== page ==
ObesityIt doesn’t help anyone to refer to obesity as a disease. Or at least that what a recent study shows.

Researchers at the University of Richmond and the University of Minnesota say referring to obesity as a disease only encourages people to eat more. As a result, obese people tend to eat more unhealthily.

“Considering that obesity is a crucial public health issue, a more nuanced understanding of the impact of an ‘obesity is a disease’ message has significant implications for patient-level and policy-level outcomes,” says psychologist Dr. Crystal Hoyt.

Dr. Hoyt and her colleagues recruited more than 700 participants to read either an article that described obesity as a disease; a standard public health message about weight; or an article specifically stating that obesity is not a disease. Then the participants were asked to answer a series of questions.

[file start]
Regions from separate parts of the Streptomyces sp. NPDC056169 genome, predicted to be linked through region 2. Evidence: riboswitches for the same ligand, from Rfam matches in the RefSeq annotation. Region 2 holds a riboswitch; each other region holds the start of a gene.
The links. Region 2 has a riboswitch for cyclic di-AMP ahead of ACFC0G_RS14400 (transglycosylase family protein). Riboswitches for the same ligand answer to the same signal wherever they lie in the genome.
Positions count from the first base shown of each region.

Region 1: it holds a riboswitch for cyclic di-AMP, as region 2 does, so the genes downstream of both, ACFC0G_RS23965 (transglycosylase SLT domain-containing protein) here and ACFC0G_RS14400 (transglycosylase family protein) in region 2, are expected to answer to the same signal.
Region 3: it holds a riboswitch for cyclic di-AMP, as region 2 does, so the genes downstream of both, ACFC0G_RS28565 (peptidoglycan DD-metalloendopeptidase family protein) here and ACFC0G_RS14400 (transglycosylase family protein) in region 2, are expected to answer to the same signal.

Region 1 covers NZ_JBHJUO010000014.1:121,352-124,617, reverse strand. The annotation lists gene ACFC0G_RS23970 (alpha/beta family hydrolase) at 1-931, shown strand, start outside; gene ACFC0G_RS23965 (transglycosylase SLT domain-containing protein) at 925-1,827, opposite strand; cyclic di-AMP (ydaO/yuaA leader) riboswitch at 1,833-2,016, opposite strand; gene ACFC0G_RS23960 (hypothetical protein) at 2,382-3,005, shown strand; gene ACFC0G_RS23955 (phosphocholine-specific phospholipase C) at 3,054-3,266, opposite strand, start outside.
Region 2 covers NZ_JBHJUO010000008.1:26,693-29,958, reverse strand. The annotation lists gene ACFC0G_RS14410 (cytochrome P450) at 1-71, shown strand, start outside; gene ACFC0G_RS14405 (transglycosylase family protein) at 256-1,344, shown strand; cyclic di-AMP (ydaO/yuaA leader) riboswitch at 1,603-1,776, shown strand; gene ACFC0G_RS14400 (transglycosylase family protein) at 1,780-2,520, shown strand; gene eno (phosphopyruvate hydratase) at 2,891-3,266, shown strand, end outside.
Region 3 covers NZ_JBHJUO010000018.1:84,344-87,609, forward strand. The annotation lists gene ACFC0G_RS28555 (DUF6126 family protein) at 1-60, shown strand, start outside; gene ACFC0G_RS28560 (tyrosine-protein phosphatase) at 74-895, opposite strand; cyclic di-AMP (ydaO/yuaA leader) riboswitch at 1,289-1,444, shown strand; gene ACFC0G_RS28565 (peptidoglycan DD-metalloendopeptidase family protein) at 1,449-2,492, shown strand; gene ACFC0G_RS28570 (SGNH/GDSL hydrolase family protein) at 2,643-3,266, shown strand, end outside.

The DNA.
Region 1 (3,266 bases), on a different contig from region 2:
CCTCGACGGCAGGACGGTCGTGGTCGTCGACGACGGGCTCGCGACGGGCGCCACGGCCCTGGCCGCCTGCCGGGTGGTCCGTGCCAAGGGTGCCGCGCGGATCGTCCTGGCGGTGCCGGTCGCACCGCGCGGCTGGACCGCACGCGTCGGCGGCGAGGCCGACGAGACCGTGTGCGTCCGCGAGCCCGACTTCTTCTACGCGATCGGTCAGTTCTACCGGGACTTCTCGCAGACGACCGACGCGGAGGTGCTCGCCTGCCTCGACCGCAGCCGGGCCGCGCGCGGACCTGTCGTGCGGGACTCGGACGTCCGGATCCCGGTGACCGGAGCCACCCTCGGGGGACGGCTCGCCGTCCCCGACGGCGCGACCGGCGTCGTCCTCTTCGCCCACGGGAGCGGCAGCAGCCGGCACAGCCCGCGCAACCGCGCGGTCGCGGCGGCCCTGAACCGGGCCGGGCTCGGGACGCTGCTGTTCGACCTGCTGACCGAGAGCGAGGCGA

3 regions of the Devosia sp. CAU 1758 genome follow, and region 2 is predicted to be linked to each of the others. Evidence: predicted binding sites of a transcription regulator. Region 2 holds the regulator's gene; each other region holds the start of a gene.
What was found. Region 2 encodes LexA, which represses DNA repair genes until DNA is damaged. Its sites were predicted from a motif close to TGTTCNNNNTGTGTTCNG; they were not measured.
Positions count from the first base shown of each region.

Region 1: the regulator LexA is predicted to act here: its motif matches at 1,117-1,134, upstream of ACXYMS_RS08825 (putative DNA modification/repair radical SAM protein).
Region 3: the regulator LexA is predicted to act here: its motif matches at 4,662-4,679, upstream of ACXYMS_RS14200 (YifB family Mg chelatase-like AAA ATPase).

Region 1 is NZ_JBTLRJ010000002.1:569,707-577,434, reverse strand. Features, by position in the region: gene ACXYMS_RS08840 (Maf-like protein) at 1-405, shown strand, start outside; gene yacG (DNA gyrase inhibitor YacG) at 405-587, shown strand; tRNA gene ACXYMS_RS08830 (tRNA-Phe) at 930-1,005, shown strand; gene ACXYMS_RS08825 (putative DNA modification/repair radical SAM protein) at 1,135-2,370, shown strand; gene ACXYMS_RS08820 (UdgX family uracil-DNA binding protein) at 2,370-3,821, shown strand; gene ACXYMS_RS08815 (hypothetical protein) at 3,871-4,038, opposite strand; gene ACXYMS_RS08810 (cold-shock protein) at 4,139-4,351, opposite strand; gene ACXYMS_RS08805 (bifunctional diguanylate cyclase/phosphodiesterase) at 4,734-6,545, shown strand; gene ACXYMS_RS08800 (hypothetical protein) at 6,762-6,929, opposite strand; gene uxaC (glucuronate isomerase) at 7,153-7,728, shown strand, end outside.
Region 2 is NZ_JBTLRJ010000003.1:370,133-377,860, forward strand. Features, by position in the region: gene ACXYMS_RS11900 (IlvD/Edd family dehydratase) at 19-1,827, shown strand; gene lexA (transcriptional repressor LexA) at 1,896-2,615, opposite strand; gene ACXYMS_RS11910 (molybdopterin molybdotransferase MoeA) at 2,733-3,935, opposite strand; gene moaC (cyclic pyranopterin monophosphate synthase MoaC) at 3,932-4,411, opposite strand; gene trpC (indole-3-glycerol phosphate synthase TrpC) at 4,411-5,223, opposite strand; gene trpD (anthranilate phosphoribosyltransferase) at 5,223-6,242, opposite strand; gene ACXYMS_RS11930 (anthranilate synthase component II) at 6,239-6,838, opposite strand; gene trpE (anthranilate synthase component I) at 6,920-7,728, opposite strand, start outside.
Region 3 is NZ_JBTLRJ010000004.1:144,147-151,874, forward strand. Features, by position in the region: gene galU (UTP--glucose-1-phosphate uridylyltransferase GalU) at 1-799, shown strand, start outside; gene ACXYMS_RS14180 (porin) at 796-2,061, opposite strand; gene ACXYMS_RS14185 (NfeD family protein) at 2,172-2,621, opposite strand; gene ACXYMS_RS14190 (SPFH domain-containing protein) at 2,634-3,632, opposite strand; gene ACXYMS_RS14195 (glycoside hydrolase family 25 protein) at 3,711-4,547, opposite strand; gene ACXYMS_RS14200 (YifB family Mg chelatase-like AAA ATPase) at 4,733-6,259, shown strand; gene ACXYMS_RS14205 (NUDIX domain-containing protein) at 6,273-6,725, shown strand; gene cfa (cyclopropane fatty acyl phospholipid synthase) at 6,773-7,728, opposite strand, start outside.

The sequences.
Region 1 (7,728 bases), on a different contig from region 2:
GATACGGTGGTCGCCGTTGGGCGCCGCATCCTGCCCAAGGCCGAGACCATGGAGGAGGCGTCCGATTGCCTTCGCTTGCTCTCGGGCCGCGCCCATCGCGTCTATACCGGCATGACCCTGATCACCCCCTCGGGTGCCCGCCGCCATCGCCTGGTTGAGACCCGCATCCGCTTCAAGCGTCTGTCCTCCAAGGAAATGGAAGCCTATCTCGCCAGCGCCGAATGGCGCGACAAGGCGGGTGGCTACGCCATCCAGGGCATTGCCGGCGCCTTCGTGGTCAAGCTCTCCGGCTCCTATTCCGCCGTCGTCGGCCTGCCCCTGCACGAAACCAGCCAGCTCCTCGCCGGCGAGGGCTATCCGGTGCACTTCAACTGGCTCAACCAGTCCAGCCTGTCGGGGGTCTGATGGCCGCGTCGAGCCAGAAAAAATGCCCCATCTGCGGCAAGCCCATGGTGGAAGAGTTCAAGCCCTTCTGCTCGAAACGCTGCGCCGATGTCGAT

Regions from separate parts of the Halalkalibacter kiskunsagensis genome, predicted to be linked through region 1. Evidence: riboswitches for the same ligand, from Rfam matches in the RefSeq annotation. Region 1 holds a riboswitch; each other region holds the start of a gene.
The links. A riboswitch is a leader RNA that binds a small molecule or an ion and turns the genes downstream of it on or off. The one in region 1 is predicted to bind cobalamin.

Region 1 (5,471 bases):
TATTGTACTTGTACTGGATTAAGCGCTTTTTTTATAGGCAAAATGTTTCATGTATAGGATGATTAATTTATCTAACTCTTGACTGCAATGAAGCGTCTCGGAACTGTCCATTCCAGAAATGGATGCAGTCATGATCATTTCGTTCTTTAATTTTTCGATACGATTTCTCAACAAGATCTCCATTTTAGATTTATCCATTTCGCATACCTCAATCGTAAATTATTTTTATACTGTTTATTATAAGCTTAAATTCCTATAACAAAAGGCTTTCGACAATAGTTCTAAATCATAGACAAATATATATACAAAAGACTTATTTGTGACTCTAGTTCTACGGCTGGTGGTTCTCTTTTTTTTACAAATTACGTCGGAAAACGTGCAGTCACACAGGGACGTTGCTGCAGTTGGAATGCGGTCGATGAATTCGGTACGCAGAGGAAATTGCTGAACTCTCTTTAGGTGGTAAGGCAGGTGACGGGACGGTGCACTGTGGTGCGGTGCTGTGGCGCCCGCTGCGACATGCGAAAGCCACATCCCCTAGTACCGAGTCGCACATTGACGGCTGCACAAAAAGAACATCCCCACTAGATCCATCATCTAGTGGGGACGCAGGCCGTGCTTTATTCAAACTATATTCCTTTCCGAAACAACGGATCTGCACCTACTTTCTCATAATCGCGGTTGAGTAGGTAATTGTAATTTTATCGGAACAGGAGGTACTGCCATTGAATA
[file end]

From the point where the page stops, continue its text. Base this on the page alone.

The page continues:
Participants who read the ‘obesity is a disease’ article placed less emphasis on dieting and tended to be less concerned about weight relative to the participants who read the other two articles. They also selected higher-calorie options when asked to pick a sandwich from a menu.

“Together, these findings suggest that the messages individuals hear about the nature of obesity have self-regulatory consequences,” says Dr. Hoyt.




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